If you’ve read my previous post, which detailed my thoughts on this novel when I was only half-way through, then you’ll know that I held Catch-22 in high esteem. And even now, a couple of days after I finished, I’m feeling a little bit mind-blown. Admittedly, it doesn’t take much for my little cranium to be blown, but this book produced several hang-on-what-the-hell-just-happened moments – often completely out of the blue.
I was a little sceptical when I started reading Catch-22, because war novels are really not my genre – unless you count Private Peaceful and War Horse in that – and I only bought it because of the satire element. And boy, is there a helluva lot of satire. Even the names of the characters were engineered to make me laugh… Where else would there be a major called Major Major Major?
Yossarian could run into the hospital whenever he wanted to because of his liver and because of his eyes; the doctors couldn’t fix his liver condition and couldn’t meet his eyes each time he told them he had a liver condition. He could enjoy himself very much in the hospital, just as long as there was no one really very sick in the same ward.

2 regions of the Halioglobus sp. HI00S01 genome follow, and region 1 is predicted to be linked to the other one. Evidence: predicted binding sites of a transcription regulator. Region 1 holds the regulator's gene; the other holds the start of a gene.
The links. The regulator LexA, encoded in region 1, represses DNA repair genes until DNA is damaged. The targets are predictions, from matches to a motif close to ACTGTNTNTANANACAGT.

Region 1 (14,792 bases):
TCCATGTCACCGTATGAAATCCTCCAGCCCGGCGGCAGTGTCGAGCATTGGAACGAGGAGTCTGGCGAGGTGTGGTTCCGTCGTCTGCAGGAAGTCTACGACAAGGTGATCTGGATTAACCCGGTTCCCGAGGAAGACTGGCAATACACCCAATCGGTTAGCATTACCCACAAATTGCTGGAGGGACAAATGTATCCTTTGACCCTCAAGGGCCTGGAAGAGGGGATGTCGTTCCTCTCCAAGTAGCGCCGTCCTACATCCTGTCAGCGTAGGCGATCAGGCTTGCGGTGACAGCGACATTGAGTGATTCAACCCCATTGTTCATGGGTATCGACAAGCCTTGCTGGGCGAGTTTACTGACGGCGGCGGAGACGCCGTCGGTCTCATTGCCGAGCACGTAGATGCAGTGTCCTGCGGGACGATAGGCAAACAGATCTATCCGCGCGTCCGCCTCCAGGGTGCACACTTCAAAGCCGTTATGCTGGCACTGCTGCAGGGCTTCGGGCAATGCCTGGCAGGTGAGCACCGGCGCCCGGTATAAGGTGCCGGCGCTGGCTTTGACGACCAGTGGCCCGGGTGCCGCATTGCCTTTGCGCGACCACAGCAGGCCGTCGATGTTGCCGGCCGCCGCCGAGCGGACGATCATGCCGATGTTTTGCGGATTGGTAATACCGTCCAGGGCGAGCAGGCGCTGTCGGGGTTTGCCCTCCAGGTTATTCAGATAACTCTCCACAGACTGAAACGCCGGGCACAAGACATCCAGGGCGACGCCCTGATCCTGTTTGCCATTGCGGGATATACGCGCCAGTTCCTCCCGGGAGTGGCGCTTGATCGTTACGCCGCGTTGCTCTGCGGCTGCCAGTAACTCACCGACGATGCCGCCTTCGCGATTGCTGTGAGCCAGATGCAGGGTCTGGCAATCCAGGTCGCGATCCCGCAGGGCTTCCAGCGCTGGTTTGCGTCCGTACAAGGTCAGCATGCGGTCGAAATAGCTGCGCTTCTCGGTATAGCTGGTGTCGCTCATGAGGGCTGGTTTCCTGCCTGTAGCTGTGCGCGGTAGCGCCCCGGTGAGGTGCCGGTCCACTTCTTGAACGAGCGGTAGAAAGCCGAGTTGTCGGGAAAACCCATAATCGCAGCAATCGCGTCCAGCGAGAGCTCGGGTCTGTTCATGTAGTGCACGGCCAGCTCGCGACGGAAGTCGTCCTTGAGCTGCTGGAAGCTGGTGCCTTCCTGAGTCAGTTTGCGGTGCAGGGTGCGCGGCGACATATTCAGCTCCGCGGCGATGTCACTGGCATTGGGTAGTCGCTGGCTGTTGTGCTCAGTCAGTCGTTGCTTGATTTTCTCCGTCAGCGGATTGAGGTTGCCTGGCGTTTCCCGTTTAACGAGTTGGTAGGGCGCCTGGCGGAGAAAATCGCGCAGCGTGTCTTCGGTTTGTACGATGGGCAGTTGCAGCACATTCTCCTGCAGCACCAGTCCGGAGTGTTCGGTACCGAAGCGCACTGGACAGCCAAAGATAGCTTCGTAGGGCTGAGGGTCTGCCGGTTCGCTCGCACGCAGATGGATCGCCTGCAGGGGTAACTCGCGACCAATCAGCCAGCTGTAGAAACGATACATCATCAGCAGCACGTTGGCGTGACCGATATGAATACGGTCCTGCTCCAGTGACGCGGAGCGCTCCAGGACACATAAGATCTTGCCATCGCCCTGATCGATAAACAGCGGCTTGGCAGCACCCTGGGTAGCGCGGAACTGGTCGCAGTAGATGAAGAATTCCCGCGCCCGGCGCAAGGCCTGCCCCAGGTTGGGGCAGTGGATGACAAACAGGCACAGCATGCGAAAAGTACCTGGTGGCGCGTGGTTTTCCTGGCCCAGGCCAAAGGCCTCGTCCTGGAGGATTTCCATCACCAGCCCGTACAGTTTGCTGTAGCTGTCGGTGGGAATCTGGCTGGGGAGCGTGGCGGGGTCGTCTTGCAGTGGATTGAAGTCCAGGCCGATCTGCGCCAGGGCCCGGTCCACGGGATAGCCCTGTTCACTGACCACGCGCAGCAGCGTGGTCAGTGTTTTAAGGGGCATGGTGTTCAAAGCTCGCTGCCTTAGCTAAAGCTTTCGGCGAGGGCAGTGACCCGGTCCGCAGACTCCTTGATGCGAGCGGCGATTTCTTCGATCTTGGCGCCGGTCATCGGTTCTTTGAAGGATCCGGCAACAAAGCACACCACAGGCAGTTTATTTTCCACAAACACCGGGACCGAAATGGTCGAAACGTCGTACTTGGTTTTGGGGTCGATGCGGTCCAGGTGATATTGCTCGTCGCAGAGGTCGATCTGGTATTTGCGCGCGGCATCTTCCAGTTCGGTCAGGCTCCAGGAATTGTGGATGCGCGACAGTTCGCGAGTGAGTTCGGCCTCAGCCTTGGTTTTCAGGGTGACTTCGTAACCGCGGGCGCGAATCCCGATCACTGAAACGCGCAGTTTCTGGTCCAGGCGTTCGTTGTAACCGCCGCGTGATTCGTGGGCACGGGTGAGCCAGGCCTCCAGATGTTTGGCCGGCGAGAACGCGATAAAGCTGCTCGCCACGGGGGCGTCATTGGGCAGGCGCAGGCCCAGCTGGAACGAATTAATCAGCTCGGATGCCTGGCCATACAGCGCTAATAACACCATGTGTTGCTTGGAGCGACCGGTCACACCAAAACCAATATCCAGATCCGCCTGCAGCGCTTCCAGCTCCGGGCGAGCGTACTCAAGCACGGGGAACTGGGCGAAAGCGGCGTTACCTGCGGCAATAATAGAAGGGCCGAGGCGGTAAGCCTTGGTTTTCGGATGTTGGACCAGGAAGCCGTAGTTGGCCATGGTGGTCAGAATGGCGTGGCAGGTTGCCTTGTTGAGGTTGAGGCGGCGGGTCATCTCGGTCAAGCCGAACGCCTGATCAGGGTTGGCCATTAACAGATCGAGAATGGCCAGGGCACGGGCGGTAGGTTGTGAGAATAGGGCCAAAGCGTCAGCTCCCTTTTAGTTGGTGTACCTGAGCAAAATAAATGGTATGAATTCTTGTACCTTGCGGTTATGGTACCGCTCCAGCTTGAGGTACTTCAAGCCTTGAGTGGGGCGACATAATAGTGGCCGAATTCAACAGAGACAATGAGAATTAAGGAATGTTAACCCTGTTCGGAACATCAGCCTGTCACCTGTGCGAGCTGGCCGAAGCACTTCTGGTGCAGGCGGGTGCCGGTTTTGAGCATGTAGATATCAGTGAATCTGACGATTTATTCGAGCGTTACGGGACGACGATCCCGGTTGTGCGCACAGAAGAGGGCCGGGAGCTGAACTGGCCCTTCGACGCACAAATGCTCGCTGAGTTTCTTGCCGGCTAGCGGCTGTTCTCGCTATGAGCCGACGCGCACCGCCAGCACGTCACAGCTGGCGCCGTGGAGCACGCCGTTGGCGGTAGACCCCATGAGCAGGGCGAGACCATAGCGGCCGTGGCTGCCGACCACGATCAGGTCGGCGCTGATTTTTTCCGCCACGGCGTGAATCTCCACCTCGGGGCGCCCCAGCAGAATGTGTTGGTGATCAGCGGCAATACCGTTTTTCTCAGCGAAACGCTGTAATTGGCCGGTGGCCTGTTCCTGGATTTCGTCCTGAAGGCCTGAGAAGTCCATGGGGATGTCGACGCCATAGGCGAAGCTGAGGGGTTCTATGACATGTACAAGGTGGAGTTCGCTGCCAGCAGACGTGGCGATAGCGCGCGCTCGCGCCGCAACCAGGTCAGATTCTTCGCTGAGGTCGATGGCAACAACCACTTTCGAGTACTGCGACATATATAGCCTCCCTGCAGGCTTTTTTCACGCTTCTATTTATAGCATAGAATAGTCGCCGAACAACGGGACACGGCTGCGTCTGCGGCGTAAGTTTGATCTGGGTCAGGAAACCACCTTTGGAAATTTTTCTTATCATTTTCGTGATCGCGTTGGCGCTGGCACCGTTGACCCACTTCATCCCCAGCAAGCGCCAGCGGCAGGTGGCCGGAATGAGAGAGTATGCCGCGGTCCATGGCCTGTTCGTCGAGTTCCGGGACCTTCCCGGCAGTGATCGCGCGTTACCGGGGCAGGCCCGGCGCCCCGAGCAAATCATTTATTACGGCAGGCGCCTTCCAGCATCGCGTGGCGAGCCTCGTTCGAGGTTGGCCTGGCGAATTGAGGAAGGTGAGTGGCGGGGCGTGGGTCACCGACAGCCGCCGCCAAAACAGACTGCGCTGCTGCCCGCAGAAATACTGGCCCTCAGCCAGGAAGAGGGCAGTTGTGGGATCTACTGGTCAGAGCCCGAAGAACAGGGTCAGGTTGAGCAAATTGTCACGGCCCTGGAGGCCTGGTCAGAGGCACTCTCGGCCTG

This isn’t your average war novel. For a start, Heller’s descriptive powers are enough to make me curl up into a ball and cry at the lack of my own (and, of course, the way in which he handles certain events in the novel). Then, there’s less of your bog-standard big-war-big-explosion-someone-dies-everyone-wins scenes. It’s more let’s-draw-out-the-saddest-parts-and-see-how-many-people-we-can-get-sobbing -and yes, I was one of the aforementioned sobbing party. The issue wasn’t the lead up to the inevitable deaths; it was the fact that the deaths were sprung upon me without warning. Much like what death is actually like.
Okay, I need to stop grovelling about Heller’s way with words. And the fact that this novel is so savage. And how I had to stifle my sniggers using my duvet. And how I had to stop reading it on the page because of my downright weird half-laughing-half-crying facial expressions. But quite frankly, you need to read Catch-22 – for the things that it reveals about authority, war, and determination alone.
Or you can just read it because of the business ideas that Milo’s syndicate produces. They’re in a class of their own.